There’s no cure for IBS, but making certain lifestyle changes can help prevent or reduce your symptoms, it is important to follow your GP's advice:
Rather than eating three meals, try eating five or six smaller meals a day – this can help reduce the impact of food on an already over-stimulated digestive tract. You should also eat slowly, to avoid further stress on your digestion.
Consider switching to a low-FODMAP diet, too – but only with the help of a dietitian.12 This cuts down on gas-forming foods such as wheat, garlic, onions, milk and mushrooms.13
A 2016 review by New Zealand’s University of Dunedin found 86% of people with IBS following a low-FODMAP diet experienced relief from their symptoms, including pain and bloating.14
If you have IBS, it’s especially important to include stress-reduction techniques in your life; calming your mind may help soothe your gut, too. Breathing exercises, tensing and then relaxing your muscles, and positive visualisation can all help IBS.15
Yoga may also have the potential to relieve IBS symptoms, according to a 2016 German review.16
According to a 2008 report in The BMJ, peppermint oil has natural antispasmodic properties, and can help soothe symptoms of pain and bloating.17
In 2011 researchers from Australia’s University of Adelaide discovered how peppermint oil has this effect – the active ingredients in peppermint temporarily cause pain-sensing fibres in the gut to become less sensitive, easing inflammation.18
So what can you do to ‘fix’ IBS? While there isn’t an exact cure, there are a few key do’s and don’ts of IBS, which may be able to help you with managing your symptoms.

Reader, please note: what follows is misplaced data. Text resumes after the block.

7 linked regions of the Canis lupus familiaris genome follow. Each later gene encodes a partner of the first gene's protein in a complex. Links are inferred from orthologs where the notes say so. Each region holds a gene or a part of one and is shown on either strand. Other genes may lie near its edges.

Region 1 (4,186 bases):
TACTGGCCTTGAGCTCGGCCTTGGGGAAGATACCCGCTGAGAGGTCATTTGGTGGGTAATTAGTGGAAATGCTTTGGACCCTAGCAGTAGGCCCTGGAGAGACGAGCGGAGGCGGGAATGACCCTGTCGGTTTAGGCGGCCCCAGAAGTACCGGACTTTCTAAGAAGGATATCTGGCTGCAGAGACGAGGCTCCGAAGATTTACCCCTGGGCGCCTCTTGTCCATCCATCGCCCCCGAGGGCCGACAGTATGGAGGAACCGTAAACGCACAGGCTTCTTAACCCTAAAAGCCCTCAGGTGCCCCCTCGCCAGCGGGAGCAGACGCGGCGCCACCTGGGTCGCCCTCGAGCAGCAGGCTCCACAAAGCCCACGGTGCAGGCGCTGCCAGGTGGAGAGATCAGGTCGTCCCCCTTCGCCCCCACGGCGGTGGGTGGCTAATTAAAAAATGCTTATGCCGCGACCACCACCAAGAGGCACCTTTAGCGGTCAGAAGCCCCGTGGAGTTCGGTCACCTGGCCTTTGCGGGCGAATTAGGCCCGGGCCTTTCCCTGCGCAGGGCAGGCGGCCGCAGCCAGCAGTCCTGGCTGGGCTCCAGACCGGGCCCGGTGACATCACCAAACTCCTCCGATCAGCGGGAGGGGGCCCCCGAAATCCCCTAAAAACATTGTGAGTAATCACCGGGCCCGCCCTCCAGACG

Bloating and constipation, or diarrhoea and stomach cramps? The symptoms you suffer will depend of your type of IBS.
There are three varieties: IBS -C (constipation dominant), IBS-D (diarrhoea dominant) and IBS-M (mixed constipation and diarrhoea.) Your type is an important influence on what food to eat with IBS.
Most of us can’t remember exactly what we eat on a day-to-day basis. This is why it can be helpful to write it down.
To start a food diary, write down everything you eat daily, including the time you ate it, and the severity and time of your IBS symptoms on the same day.
This allows you to recognise patterns between your diet and any bowel discomfort.
With this knowledge, you could then reduce or eliminate (with professional consultation) your trigger foods for IBS for a short period and see if your symptoms reduce.
After a few weeks, gradually reintroduce the food and monitor the impact.
The large intestine contains trillions of bacteria that break down food and regulate bowel function.
There’s evidence to suggest IBS symptoms may be linked to some kind of imbalance between friendly bacteria and the other not-so-friendly species.19
Probiotics could help by topping up the level of good bacteria in the gut. This crowds out the more hostile varieties.
Probiotics can be found naturally in a number of foods – e.g. live, cultured dairy products and fermented foods. They also come in supplements.
Wondering what are the best foods for IBS? Fibre is probably at the top of your list. And fibre is great.
It’s a rich source of prebiotic goodness, which feeds those helpful, friendly bacteria in your gut. It also helps maintain regular bowel movement. But it’s not a case of more must be best for IBS.
Most people benefit from a moderate increase in fibre intake.
But, in some people with IBS, it can also exacerbate symptoms by increasing abdominal pain and bloating. So, finding the right level for you is key.
And remember, water is also needed to help fibre to pass through the digestive tract. Increasing fibre and not increasing water can actually worsen constipation.20
FODMAPs are a well-known group of foods that trigger IBS.